• Notify your doctor of all medications (prescribed and over-the-counter) and herbal supplements that you are taking.

  • Notify your doctor if you have a history of bleeding disorders or if you are taking any anticoagulant (blood-thinning) medications, aspirin, or other medications that affect blood clotting. It may be necessary for you to stop these medications prior to the procedure.

  • If you are pregnant or suspect that you are pregnant, you should notify your doctor.

  • You will be asked to fast for eight hours before the procedure, generally after midnight.

  • You may receive a sedative prior to the procedure to help you relax. Because the sedative may make you drowsy, you will need to arrange for some to drive you home.

  • You may meet with a physical therapist prior to your surgery to discuss rehabilitation.

  • Arrange for someone to help around the house for a week or two after you are discharged from the hospital.

  • Based on your medical condition, your doctor may request other specific preparation.

During the procedure

Knee ligament repair or reconstruction surgery may be performed on an outpatient basis or as part of your stay in a hospital. Procedures may vary depending on your condition and your doctor’s practices.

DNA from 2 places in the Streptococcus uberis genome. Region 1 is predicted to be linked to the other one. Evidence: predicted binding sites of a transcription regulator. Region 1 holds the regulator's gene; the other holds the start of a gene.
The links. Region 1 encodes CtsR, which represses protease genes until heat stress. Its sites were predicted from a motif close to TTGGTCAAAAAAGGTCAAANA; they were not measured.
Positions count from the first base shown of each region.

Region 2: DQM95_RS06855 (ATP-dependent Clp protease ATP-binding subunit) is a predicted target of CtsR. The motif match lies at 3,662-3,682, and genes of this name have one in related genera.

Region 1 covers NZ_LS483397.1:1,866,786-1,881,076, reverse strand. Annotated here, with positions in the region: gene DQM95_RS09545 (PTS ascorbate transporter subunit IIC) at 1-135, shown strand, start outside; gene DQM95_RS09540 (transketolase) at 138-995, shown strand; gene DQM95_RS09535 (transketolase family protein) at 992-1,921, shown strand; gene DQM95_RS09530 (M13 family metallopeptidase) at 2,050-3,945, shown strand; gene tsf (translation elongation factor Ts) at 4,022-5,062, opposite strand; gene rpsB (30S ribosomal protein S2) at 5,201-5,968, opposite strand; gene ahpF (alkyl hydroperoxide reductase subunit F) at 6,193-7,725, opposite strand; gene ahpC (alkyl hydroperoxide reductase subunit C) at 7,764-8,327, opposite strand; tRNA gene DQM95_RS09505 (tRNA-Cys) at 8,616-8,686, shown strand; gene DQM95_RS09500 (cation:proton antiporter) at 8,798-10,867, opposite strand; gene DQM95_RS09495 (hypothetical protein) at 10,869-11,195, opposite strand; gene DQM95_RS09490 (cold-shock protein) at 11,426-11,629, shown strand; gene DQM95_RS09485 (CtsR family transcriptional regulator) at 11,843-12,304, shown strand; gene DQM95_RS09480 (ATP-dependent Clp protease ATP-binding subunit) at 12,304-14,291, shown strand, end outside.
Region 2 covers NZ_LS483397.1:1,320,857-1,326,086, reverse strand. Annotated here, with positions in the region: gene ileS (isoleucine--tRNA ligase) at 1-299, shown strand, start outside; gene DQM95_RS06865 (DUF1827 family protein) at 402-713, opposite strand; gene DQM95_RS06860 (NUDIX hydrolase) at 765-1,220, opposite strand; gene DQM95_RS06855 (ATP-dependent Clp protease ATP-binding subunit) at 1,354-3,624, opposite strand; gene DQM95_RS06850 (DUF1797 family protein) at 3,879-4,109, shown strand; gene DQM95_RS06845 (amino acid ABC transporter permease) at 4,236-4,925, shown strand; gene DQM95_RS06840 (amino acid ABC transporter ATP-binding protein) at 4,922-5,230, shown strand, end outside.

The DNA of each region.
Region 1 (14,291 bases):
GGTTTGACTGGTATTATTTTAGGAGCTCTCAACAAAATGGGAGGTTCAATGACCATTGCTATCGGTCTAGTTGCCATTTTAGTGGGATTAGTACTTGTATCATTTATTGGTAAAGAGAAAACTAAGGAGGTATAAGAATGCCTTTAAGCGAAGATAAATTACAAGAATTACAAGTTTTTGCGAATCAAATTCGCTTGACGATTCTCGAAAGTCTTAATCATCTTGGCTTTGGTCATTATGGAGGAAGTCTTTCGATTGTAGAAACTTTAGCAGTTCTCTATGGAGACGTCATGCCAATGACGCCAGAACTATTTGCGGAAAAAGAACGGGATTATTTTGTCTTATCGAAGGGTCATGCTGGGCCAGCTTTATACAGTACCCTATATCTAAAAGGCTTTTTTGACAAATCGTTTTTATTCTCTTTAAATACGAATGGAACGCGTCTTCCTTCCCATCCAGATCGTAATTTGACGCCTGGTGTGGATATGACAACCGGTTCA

Knee ligament repair or reconstruction surgery may be performed while you are asleep under general anesthesia, or while you are awake under spinal anesthesia. If spinal anesthesia is used, you will have no feeling from your waist down. Your doctor will discuss this with you in advance.

Generally, knee ligament repair or reconstruction surgery follows this process:

  1. You will be asked to remove clothing and will be given a gown to wear.

  2. An intravenous (IV) line may be started in your arm or hand.

  3. You will be positioned on the operating table.

  4. The anesthesiologist will continuously monitor your heart rate, blood pressure, breathing, and blood oxygen level during the surgery.

  5. The skin over the surgical site will be cleansed with an antiseptic solution.

  6. The doctor will make several small incisions in the knee area.

  7. The doctor will perform the surgery using an arthroscope (a small tube-shaped instrument that is inserted into a joint). The doctor may reattach the torn ligament or reconstruct the torn ligament by using a portion (graft) of the patellar tendon (that connects the kneecap to the tibia), the hamstring tendon (from the back of the thigh), or other autografts. The tendon graft may come from the person (autograft) or from an organ donor (allograft).

  8. The doctor will drill small holes in the tibia and femur where the torn ligament was attached.

  9. The doctor will thread the graft through the holes and attach it with surgical staples or screws. Bone eventually grows around the graft.

  10. The incision will be closed with stitches or surgical staples.